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Swarm robotics: Minimalism, learning and evolution
Roderich Gross
Natural Robotics Lab
The University of Sheffield


Swarm intelligence is the study of systems of spatially distributed individuals that coordinate their actions in a self-organised manner and thereby exhibit complex collective behaviour. In the first part of the talk, we present our recent advances in controlling groups of robots. The platform being used is the EPFL miniature mobile robot e-puck. It is shown that some tasks can be solved by swarms of robots with severely limited abilities. For example, in order for a group of robots to spatially segregate into distinct subgroups or transport a tall object, the robots do not fundamentally require to communicate with each other in an explicit way [1,2]. Rather it is sufficient if they can discriminate between the object, the goal and the remainder of the environment. In order for a group of robots to gather in a single place [3], or cluster objects that are initially dispersed [4], it was found that the robots do not fundamentally require arithmetic computation. Such tasks can be solved by robots that use a binary sensor to trigger one of two possible actions, without the need to store information during run-time. In the second part of the talk, we present a method that is able to identify models (parameters) of individuals, for example, when part of a swarm, through observation [5]. This method does not require any pre-defined metric to gauge the resemblance of models to observed individuals. In the third part of the talk, we outline our recent efforts towards an evolution of energy autonomous robotic organisms [6].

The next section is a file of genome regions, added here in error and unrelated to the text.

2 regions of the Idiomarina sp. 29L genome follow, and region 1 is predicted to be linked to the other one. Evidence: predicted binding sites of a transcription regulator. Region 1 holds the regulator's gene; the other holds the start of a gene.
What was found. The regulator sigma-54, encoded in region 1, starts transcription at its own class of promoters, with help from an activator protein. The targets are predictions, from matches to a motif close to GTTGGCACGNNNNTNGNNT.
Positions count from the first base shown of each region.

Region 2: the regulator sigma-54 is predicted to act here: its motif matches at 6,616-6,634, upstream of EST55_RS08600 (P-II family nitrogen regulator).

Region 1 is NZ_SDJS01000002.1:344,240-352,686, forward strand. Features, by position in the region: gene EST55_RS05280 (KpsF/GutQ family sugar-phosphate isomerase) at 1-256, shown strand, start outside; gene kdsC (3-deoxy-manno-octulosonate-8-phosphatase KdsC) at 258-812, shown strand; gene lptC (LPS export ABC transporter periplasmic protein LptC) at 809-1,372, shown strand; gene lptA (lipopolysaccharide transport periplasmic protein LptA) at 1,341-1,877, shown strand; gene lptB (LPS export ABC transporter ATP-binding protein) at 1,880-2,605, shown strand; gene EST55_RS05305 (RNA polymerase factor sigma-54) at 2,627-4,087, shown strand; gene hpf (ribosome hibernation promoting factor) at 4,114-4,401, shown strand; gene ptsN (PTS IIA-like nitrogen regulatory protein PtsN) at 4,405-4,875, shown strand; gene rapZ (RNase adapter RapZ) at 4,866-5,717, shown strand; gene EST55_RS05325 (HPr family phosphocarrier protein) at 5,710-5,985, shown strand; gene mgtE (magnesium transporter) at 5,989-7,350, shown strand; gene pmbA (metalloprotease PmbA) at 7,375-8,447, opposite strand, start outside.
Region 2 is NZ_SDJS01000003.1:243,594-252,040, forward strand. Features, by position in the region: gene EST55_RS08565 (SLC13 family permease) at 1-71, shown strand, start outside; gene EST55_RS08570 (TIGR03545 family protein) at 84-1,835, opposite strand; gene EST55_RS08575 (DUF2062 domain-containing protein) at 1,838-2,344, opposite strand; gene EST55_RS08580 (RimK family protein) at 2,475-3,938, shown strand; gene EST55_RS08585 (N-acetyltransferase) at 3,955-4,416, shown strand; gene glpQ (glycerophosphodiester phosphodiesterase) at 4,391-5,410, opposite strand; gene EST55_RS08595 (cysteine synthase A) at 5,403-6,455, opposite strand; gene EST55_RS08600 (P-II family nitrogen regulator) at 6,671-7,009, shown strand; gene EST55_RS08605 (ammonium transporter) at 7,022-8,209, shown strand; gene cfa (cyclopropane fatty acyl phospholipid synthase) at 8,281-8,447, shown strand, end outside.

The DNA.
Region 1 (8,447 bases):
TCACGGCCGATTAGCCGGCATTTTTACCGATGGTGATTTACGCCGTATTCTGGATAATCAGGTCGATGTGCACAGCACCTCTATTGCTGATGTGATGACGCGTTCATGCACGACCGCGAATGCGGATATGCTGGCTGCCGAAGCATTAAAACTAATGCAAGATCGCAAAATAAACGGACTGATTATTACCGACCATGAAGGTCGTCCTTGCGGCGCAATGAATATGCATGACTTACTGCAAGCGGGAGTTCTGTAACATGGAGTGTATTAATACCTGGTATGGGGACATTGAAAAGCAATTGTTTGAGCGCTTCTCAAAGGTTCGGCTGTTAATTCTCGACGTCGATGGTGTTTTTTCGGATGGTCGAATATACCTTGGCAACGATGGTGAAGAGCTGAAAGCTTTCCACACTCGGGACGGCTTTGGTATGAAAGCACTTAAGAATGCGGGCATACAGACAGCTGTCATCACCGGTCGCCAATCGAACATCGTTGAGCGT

swarm robotics, minimalism, self-organized aggregation, coevolution, system identification, evolution


  1. (2012) Segregation in swarms of e-puck robots based on the Brazil nut effect. In AAMAS 2012. pp. 163-170.
  2. (2013) A strategy for transporting tall objects with a swarm of miniature mobile robots. In ICRA 2013. IEEE Press. pp. 863-869. Extended version conditionally accepted in T-RO.
  3. (2014) Self-organized aggregation without computation, International Journal of Robotics Research, 33:1145-1161.
  4. (2014) Clustering objects with robots that do not compute. In AAMAS 2014. pp. 421-428. Nominated for Best Student Paper award.
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  5. (2014) Coevolutionary learning of swarm behaviors without metrics. In GECCO 2014. ACM Press. pp. 201-208.
  6. (2014) Evo-bots: A Modular Robotics Platform with Efficient Energy Sharing. In IROS 2014 Workshop on Swarms and Modular Systems - From Nature to Robotics. pp. 1-4.